Lost somewhere on the tropical fringe of the mystical Caribbean Basin lies the island of Poco Cabesa, a sun-drenched rock that, for countless millennia, was of little or no interest to anyone with any sense of smell.
For even the most astute scholar, attempting to understand this unusual speck of volcanic rock in a lonely sea is a bit like walking in after the first fifteen minutes of the latest 3D IMAX action epic with a jumbo bucket of popcorn in one hand and half a quart of soda in the other, or sitting down with a series fanatic for a binge viewing of “The Leftovers” — finding a firm footing will be as difficult as finding your seat.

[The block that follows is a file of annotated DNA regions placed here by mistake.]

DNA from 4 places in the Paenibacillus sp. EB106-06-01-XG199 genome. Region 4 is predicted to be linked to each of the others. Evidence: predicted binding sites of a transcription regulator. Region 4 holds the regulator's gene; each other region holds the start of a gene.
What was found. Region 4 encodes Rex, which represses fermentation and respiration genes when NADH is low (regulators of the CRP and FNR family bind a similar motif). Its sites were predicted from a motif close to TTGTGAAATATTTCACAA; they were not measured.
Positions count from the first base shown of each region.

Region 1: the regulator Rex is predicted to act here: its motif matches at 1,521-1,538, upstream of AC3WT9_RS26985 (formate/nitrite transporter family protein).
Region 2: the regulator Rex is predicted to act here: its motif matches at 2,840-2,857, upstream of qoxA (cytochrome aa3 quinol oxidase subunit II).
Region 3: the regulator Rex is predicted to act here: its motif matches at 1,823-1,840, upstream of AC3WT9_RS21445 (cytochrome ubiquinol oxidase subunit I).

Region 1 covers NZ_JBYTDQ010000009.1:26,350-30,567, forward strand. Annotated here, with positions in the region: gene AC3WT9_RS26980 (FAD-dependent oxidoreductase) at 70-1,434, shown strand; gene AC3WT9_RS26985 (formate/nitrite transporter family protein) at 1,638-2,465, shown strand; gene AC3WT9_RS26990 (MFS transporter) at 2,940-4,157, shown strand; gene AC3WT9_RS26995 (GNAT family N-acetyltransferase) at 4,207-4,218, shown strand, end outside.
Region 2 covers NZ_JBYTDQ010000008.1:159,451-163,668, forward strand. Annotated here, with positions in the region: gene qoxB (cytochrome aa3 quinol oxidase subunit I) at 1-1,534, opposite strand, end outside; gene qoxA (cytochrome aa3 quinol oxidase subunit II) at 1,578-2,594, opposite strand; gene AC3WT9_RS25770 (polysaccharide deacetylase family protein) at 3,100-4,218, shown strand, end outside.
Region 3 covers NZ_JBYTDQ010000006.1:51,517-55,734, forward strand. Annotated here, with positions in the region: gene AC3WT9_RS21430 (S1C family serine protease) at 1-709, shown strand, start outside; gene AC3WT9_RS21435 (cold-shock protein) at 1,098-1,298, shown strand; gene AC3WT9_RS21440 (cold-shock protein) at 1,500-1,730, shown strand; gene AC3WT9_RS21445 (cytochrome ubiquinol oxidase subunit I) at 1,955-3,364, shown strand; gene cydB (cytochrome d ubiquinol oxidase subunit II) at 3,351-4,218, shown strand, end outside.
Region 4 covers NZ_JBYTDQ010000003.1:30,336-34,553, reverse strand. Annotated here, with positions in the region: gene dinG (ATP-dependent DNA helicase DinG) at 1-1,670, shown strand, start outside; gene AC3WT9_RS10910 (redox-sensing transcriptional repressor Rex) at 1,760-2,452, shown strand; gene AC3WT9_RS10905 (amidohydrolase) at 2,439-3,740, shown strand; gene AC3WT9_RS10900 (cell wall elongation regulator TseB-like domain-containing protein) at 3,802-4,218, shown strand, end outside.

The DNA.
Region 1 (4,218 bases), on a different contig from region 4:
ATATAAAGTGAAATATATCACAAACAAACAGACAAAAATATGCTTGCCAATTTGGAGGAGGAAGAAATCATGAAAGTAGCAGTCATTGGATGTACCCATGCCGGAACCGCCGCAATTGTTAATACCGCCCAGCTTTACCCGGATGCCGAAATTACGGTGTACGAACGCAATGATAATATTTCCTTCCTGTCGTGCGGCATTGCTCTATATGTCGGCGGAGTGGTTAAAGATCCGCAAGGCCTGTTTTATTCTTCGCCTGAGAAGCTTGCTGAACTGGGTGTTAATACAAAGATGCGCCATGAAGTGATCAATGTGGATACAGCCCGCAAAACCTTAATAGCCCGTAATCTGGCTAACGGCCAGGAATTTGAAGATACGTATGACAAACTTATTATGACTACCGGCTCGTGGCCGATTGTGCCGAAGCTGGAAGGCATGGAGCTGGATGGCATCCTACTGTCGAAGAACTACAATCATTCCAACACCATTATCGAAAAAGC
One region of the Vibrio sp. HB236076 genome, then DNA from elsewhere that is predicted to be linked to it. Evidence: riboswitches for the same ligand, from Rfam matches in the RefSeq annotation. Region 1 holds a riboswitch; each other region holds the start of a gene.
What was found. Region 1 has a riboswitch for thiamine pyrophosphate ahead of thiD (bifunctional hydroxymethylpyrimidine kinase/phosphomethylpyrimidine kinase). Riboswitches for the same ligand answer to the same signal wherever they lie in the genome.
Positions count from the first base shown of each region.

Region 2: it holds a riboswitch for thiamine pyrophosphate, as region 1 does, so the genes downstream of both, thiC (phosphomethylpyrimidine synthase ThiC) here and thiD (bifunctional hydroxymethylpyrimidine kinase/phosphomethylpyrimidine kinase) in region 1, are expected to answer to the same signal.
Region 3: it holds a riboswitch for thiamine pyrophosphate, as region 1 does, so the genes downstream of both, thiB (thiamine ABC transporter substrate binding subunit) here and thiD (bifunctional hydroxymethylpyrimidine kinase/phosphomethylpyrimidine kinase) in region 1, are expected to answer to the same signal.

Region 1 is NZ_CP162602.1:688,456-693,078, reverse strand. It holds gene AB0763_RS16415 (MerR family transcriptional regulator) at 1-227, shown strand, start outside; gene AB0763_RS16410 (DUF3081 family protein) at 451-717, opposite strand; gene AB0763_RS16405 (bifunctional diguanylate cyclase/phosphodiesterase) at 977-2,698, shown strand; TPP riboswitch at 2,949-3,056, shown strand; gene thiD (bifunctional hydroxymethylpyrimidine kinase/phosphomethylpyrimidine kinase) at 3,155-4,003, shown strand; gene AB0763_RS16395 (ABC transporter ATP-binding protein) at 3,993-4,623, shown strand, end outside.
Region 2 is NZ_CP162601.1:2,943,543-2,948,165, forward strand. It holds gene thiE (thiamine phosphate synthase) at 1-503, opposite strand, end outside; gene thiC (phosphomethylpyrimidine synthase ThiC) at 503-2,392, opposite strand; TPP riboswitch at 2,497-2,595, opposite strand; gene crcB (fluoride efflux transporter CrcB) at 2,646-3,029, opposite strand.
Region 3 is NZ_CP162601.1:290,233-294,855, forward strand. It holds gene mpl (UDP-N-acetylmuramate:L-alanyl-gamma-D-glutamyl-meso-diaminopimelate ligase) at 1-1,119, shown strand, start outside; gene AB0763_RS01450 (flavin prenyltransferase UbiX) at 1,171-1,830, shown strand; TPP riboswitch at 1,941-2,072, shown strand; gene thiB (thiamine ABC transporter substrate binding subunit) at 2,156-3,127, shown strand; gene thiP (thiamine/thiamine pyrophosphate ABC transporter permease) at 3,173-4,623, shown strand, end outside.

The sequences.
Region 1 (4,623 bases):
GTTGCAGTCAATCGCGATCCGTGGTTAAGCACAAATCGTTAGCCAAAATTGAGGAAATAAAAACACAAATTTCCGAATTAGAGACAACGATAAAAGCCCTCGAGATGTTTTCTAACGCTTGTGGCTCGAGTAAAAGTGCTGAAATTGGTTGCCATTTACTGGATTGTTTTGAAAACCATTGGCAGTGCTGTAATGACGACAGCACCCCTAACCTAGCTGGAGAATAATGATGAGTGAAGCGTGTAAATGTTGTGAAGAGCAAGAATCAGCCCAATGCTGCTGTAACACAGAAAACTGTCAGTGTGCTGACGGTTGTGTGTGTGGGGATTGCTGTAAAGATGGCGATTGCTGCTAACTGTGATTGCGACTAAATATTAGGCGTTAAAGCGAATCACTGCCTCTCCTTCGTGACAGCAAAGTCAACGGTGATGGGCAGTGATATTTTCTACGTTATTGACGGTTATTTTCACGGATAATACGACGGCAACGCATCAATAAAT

However, the recent unsealing of the personal archives of the island’s one-time proprietor, Hiram Shlomo Klinkle, along with a recent oral history project by the Sons & Daughters of the Guano, have opened a vast trove of resources for historians. Thanks to these new sources and other materials I found in a trash bin behind my uncle’s garage, I have prepared this thesis and humbly submit it for the committee’s consideration.
|The altar-cloth of one eon is the doormat of the next. — Mr. Twain|